LOPEZ: On Sunday, the New York Times criticized the Obama administration for not doing enough for job growth and suggested another stimulus bill as a solution. Is that the answer? How can the Architects of Ruin message get out in a place like this?
SCHWEIZER: That’s a great idea: It didn’t work last time, so let’s keep doing it. Architects of Ruin should be a cautionary tale. Politicians need to stop picking favorite areas of the economy that are in need for “improvement.” They did this with housing, and look where it got us. Now they are doing it with the green economy. I think we all know where that will end. Prediction: Liberals and the mainstream media will be whining about the green-tech bubble a few years from now.
LOPEZ: Your last book was about liberal hypocrisy. Are you obsessed with the Left?
SCHWEIZER: I’m obsessed with protecting our country.
LOPEZ: Did your book help Al Franken to the Senate?
SCHWEIZER: Kathryn, that was low. Could you have said anything worse to me? What got Franken elected were those ballots “discovered” in the trunk of that car in North Minneapolis.
LOPEZ: Is ACORN rotten to the core? What can and should happen to it?
SCHWEIZER: ACORN is basically a revolutionary organization. It is interested in transforming American society. ACORN should receive no government funds, period. And banks and other corporations should have some courage and stand up to their shakedown tactics and declare, “We’re not paying you off anymore.” It’s funny how the Left says corporate America is so conservative. They give far more to the likes of ACORN than they do to conservative think tanks.
LOPEZ: How can a black-owned business be racist to blacks?
SCHWEIZER: Hmm . . . you’ll have to ask President Obama that question. In 1994, he sued Citibank and declared that they had violated the Fair Lending Act and the 13th Amendment to the Constitution (which abolished slavery) because they would not make loans to people who had poor credit. He declared that they were racist. But actually black-owned banks have an even worse record of making such loans. So ask him at his next press conference.
LOPEZ: Why do you have to join the pile-on against Saul Alinsky?
SCHWEIZER: Saul Alinsky deserves everything he’s getting. He is more dangerous to this country than Karl Marx ever was because he believes in deception, lying, and pure power to achieve his goals. He has a lot to answer for when it comes to causing the subprime crisis.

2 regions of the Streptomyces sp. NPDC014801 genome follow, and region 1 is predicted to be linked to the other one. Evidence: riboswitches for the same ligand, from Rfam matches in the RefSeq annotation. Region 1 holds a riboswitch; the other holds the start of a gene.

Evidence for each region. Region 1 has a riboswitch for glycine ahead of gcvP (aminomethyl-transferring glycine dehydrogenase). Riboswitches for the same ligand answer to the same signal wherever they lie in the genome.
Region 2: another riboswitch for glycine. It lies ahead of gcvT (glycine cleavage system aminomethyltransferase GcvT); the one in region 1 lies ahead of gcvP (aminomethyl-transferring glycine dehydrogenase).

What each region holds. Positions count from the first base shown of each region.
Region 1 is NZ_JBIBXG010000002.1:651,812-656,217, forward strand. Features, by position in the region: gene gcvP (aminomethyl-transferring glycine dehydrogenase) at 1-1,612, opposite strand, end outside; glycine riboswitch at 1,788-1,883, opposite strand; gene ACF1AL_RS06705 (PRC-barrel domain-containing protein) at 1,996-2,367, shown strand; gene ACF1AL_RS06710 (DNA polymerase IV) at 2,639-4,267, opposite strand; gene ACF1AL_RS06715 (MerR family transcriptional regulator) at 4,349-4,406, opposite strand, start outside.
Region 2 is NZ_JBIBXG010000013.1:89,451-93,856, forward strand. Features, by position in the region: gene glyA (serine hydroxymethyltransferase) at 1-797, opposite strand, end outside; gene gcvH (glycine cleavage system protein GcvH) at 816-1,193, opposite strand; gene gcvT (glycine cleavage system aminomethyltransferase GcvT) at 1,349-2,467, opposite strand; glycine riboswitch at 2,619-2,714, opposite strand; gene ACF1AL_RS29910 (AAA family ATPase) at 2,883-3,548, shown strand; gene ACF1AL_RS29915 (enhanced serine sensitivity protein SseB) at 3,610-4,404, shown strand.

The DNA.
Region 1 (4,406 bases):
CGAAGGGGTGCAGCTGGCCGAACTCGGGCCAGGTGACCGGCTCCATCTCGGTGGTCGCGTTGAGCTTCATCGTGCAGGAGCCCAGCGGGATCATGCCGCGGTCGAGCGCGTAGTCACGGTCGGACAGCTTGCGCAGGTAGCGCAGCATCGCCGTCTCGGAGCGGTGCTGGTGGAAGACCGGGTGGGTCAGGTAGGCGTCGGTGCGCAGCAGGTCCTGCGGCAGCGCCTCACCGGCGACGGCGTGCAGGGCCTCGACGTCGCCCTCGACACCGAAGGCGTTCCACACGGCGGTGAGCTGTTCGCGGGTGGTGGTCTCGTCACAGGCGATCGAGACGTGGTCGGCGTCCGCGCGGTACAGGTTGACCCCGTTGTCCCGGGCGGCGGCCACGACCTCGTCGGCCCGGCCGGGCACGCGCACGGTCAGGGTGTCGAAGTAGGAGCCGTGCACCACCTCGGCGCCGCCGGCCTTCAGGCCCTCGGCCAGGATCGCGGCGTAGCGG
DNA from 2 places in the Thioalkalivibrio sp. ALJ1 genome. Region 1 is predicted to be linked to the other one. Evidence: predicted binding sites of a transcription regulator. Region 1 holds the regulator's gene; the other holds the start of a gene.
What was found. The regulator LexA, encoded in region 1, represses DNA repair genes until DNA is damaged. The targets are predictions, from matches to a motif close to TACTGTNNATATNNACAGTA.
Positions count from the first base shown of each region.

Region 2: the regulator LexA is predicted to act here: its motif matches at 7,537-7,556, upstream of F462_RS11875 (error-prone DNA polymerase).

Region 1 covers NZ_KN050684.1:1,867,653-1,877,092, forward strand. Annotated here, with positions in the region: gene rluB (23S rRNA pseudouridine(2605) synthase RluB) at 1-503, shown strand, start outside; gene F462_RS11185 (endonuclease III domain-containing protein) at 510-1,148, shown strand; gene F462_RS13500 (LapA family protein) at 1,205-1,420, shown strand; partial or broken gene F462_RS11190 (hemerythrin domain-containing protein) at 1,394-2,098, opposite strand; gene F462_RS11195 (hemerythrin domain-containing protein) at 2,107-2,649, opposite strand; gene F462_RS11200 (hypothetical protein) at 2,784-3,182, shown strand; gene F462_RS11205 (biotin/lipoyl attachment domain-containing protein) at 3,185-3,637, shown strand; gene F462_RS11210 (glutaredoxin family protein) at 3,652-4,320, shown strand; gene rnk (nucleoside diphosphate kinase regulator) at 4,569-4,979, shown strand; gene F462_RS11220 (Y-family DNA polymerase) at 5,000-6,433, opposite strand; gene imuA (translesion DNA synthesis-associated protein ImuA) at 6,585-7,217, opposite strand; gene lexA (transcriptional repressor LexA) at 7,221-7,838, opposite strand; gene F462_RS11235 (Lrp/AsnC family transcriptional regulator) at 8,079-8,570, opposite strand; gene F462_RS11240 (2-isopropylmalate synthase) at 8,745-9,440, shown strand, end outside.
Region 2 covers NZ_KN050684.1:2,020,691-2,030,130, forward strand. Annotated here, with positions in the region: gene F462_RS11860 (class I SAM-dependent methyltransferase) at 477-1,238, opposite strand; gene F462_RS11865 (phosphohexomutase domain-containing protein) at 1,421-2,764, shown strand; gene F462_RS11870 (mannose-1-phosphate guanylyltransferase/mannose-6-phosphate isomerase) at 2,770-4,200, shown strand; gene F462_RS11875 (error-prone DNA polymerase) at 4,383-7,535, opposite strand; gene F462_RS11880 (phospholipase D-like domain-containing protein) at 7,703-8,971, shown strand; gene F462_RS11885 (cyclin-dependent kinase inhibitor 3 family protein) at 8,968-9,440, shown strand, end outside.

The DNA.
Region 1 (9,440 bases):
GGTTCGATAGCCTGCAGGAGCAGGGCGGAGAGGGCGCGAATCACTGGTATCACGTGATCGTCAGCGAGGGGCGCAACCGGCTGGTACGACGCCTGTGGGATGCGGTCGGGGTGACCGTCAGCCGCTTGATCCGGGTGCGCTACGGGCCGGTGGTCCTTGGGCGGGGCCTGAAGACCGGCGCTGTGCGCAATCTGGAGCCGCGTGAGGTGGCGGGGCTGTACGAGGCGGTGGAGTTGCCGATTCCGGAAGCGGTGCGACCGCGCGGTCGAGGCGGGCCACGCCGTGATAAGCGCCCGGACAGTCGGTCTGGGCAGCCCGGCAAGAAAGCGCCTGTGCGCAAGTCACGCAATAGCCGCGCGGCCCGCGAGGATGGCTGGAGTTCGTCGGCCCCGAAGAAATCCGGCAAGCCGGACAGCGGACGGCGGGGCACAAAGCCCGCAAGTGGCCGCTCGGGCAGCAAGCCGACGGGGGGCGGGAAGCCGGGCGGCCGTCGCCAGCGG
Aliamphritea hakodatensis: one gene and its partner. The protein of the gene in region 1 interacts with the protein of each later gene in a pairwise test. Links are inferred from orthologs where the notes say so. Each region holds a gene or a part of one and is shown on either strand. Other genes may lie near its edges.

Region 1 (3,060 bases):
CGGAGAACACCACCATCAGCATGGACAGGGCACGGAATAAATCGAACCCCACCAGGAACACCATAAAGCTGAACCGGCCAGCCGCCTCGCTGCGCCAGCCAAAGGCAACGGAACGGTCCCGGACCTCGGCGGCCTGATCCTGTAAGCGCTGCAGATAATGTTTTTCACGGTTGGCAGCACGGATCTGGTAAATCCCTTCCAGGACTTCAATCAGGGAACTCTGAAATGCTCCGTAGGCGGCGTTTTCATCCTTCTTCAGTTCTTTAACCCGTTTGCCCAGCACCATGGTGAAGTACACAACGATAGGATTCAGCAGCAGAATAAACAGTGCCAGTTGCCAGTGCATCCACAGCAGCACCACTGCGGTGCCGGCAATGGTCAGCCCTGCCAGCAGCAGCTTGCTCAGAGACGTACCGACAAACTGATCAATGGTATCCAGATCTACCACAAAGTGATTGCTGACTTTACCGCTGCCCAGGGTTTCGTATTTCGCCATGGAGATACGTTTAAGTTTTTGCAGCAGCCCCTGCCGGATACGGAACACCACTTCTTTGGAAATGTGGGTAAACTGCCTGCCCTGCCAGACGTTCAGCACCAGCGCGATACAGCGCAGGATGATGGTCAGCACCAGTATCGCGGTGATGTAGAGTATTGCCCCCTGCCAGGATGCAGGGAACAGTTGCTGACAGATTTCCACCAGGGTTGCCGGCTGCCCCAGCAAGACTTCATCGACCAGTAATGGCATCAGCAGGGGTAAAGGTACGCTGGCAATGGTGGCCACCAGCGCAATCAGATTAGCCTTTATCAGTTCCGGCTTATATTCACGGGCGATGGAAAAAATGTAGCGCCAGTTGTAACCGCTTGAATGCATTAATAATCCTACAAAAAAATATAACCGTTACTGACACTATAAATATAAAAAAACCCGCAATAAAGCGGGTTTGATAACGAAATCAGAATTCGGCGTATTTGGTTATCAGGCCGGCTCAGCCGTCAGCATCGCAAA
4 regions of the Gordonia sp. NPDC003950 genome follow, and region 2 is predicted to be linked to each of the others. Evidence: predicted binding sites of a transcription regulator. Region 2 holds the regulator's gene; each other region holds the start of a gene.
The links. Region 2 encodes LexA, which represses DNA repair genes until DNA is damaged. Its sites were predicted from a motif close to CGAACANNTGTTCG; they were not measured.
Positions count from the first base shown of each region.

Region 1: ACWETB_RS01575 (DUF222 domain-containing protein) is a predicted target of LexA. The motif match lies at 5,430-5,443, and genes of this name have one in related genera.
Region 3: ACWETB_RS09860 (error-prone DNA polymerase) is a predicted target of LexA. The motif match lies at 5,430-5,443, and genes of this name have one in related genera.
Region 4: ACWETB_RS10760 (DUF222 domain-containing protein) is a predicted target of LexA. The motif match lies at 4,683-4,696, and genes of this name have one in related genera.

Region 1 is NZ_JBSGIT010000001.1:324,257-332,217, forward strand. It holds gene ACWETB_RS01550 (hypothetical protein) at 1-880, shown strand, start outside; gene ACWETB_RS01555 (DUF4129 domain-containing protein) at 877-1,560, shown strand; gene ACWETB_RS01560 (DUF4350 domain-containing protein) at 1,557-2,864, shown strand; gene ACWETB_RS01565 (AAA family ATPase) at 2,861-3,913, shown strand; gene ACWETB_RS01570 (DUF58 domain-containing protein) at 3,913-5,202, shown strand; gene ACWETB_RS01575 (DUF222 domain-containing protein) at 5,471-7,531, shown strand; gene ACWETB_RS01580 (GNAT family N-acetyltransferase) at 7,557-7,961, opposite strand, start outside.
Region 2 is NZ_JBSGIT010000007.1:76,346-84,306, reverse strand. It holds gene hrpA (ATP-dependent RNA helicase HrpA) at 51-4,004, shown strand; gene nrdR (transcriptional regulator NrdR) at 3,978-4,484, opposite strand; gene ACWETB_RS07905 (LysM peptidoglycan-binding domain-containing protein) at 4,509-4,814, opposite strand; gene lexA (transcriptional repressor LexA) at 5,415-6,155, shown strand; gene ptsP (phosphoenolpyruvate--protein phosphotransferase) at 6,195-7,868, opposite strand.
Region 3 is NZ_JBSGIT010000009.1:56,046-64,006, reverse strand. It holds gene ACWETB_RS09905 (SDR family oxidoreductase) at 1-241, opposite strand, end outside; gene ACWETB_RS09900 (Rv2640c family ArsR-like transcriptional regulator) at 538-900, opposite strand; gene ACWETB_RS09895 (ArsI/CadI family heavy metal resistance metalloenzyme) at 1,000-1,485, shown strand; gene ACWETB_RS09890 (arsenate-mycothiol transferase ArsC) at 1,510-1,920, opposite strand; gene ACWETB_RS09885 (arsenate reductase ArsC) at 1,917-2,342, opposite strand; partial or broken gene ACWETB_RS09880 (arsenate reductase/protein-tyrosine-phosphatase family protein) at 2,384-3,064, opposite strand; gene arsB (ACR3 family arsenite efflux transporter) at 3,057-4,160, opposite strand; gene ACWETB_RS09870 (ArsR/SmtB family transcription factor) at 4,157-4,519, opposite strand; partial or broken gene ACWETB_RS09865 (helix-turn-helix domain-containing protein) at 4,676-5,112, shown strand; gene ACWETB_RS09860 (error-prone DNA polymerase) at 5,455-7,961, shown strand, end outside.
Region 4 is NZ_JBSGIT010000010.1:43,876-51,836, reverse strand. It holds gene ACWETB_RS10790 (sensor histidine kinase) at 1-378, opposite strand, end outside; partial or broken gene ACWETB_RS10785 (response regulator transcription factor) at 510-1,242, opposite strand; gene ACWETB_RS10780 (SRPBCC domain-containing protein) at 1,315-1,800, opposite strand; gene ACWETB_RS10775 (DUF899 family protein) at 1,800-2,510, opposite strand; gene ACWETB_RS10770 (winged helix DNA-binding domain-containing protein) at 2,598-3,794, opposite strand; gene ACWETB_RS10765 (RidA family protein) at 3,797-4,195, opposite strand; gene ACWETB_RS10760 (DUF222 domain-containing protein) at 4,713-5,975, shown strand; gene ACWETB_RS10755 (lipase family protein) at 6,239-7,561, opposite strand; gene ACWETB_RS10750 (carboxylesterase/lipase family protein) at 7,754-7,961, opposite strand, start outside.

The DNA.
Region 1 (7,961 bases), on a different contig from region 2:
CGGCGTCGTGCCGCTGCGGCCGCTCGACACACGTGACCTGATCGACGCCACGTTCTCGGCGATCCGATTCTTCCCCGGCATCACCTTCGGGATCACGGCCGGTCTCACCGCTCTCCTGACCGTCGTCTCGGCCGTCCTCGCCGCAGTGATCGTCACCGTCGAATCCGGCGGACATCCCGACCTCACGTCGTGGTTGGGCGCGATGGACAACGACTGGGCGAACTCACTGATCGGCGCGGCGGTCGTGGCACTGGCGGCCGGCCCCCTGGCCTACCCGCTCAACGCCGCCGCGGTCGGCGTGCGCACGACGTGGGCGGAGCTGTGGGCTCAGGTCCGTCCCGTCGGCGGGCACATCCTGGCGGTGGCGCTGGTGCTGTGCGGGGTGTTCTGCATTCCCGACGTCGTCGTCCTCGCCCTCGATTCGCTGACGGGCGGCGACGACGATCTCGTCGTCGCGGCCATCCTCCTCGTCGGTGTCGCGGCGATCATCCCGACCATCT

LOPEZ: Why do you target the Community Reinvestment Act? Who doesn’t want to reinvest in the community?
SCHWEIZER: The CRA is really affirmative action in lending. Banks want to make loans to whoever will pay them back. But activists step in and say, no, you are denying people loans because you hate black people and the poor. So banks now have to sign agreements with activist groups like ACORN and commit to making these high-risk loans. The sums are enormous. In the nine years running up to the 2008 financial meltdown, CRA commitments totaled $4.2 trillion. That’s four times the size of the current health-care bill before Congress. It’s a frightening number. And these loans typically have a failure rate that is four times the national average. It is completely outrageous that Washington is looking to expand the CRA. Read more here.
LOPEZ: Why must Chris Dodd go?
SCHWEIZER: Dodd represents the worst type of politician in Washington: economic populist, coddler of Wall Street insiders, all the while personally benefitting from his “service.”
LOPEZ: When will Charlie Rangel go? What will ultimately do him in?
SCHWEIZER: Charlie Rangel will never go. Criticism of him is a reflection of latent racism. Besides, Nancy Pelosi is a machine politician. As long as he stays loyal to her, it’s hard to see her cutting him loose. If he crosses her . . . .
LOPEZ: Of everything you wrote about in the book, what most surprised you?
SCHWEIZER: I really went into this project with a healthy respect for Wall Street. While there are still great financiers at work there, I was really stunned at how dependent the big “capitalist” houses like Goldman Sachs and J. P. Morgan have come to rely on taxpayers to pull their chestnuts out of the fire. In the 1990s, they started joking about “Government Sachs.” Not too far from the truth.
LOPEZ: What do you most want people to know?
SCHWEIZER: That capitalism and the free market did not fail us. Our leaders failed us. And that the very people who got us into the mess and now telling us they are going to clean it up. Truly frightening.
LOPEZ:Is housing a right? Is this assumption a problem?
SCHWEIZER: Housing is not a right. (Neither is health care.) The problem is that the Left believes that not only is housing a right, but so is a mortgage. There is a big push by the Left these days to compel private businesses to advance their social agenda by demanding things from them that the government cannot afford to provide. Giving someone a house and the mortgage does not make them responsible.
LOPEZ: And so the worst is yet to come?
SCHWEIZER: I think the worst is yet to come because all the wrong lessons have been learned. Government creates bubbles. They created the housing bubble and the speculation bubble on Wall Street. But rather than recognize that fact, Washington is pushing for greater government intrusion into the market. The so-called Green Market has all the signs of becoming a bubble in a few years. Government mandates, tax credits, and grants are creating a bubble that the market simply won’t sustain.
LOPEZ: How can it be stopped?
SCHWEIZER: What we need to do is break the bubble of Washington. We need to take the government back from the Left. But we also need to stop Republicans from engaging in their own form of social engineering.